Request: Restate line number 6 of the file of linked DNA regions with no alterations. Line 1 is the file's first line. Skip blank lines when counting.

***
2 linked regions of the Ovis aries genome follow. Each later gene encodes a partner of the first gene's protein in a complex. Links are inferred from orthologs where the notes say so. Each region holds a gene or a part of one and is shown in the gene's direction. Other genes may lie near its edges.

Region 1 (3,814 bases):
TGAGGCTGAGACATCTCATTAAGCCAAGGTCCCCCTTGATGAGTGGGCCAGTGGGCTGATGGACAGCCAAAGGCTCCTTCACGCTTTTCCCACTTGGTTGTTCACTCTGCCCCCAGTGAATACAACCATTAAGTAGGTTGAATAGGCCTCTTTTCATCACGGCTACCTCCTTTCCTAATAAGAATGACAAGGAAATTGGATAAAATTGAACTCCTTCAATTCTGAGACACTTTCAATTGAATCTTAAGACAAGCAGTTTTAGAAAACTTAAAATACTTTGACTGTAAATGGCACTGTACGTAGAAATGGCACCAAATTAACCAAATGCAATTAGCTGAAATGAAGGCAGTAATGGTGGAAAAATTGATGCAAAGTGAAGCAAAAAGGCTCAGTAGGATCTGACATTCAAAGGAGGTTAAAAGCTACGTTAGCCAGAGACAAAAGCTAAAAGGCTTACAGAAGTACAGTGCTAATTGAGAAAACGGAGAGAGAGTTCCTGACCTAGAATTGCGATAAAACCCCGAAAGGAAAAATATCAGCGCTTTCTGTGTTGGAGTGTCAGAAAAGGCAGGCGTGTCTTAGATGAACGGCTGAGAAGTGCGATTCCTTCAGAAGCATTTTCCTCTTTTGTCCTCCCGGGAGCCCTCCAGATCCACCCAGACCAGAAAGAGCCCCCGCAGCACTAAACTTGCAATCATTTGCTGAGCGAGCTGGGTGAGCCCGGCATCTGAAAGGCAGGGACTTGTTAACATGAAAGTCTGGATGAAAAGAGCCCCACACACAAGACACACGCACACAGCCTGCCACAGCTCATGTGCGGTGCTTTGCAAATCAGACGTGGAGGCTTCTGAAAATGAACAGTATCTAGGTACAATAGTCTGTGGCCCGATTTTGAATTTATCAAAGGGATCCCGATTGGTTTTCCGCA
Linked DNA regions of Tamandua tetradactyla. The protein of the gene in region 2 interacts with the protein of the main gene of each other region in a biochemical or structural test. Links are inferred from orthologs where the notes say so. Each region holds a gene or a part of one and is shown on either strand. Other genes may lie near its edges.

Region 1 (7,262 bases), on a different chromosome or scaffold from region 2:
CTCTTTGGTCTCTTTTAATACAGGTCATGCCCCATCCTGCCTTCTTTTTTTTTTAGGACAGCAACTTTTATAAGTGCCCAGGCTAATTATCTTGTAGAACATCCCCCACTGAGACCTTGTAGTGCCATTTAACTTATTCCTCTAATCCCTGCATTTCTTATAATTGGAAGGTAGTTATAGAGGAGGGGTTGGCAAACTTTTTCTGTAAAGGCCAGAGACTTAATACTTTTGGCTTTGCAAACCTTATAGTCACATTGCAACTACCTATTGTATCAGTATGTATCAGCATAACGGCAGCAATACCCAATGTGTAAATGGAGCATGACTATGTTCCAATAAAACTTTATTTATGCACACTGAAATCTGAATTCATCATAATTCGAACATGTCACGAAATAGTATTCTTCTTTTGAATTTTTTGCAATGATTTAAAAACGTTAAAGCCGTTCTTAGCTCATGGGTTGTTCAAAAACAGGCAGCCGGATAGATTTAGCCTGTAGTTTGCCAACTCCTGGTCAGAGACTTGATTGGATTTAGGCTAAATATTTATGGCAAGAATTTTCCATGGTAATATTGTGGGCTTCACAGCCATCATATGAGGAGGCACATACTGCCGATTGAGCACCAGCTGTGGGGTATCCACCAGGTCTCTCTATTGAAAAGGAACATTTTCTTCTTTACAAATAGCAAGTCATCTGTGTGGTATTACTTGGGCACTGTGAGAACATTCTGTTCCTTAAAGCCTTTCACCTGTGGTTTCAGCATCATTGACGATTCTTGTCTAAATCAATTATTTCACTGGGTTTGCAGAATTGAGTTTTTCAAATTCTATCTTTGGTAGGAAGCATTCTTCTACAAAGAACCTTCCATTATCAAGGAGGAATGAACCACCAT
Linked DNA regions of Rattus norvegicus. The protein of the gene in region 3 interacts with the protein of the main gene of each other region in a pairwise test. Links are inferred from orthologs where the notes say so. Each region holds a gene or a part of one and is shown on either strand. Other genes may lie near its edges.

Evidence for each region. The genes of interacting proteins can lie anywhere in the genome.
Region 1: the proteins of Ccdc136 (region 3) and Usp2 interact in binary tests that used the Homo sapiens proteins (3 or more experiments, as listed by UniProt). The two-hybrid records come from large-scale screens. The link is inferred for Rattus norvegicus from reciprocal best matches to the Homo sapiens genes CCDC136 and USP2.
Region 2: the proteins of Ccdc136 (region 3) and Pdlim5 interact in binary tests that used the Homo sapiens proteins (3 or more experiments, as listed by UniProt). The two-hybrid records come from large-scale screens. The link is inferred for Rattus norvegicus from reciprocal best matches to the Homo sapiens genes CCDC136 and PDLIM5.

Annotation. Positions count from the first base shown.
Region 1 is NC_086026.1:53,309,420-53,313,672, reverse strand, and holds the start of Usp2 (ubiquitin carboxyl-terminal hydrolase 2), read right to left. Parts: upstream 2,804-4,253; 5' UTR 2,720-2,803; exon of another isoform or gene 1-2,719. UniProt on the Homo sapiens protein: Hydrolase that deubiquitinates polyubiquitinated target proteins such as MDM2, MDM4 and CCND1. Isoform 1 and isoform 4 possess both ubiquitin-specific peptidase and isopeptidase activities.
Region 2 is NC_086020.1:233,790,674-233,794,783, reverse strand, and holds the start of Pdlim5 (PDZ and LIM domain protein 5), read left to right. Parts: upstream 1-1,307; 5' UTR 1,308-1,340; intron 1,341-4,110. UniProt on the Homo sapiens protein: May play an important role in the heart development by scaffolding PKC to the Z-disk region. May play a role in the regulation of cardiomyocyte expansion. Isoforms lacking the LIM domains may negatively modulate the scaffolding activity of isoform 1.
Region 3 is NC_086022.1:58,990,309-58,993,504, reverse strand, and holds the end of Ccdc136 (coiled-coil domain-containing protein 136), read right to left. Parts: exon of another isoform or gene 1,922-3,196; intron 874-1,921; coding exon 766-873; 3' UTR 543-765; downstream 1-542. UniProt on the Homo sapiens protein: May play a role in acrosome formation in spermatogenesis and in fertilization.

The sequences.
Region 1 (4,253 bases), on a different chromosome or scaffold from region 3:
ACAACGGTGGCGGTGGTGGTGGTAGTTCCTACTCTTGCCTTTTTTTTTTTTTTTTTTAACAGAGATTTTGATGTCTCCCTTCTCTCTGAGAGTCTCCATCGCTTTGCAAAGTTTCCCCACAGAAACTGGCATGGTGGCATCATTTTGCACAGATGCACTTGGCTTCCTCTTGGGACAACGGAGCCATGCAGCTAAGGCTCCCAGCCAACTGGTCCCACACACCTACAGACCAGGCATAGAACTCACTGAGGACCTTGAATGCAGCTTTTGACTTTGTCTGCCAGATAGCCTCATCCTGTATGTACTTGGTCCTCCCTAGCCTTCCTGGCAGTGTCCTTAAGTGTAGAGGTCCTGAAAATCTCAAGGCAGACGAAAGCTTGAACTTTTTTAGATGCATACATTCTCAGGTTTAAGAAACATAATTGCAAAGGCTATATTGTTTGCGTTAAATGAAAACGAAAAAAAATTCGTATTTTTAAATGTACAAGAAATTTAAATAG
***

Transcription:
CTCTTTGGTCTCTTTTAATACAGGTCATGCCCCATCCTGCCTTCTTTTTTTTTTAGGACAGCAACTTTTATAAGTGCCCAGGCTAATTATCTTGTAGAACATCCCCCACTGAGACCTTGTAGTGCCATTTAACTTATTCCTCTAATCCCTGCATTTCTTATAATTGGAAGGTAGTTATAGAGGAGGGGTTGGCAAACTTTTTCTGTAAAGGCCAGAGACTTAATACTTTTGGCTTTGCAAACCTTATAGTCACATTGCAACTACCTATTGTATCAGTATGTATCAGCATAACGGCAGCAATACCCAATGTGTAAATGGAGCATGACTATGTTCCAATAAAACTTTATTTATGCACACTGAAATCTGAATTCATCATAATTCGAACATGTCACGAAATAGTATTCTTCTTTTGAATTTTTTGCAATGATTTAAAAACGTTAAAGCCGTTCTTAGCTCATGGGTTGTTCAAAAACAGGCAGCCGGATAGATTTAGCCTGTAGTTTGCCAACTCCTGGTCAGAGACTTGATTGGATTTAGGCTAAATATTTATGGCAAGAATTTTCCATGGTAATATTGTGGGCTTCACAGCCATCATATGAGGAGGCACATACTGCCGATTGAGCACCAGCTGTGGGGTATCCACCAGGTCTCTCTATTGAAAAGGAACATTTTCTTCTTTACAAATAGCAAGTCATCTGTGTGGTATTACTTGGGCACTGTGAGAACATTCTGTTCCTTAAAGCCTTTCACCTGTGGTTTCAGCATCATTGACGATTCTTGTCTAAATCAATTATTTCACTGGGTTTGCAGAATTGAGTTTTTCAAATTCTATCTTTGGTAGGAAGCATTCTTCTACAAAGAACCTTCCATTATCAAGGAGGAATGAACCACCAT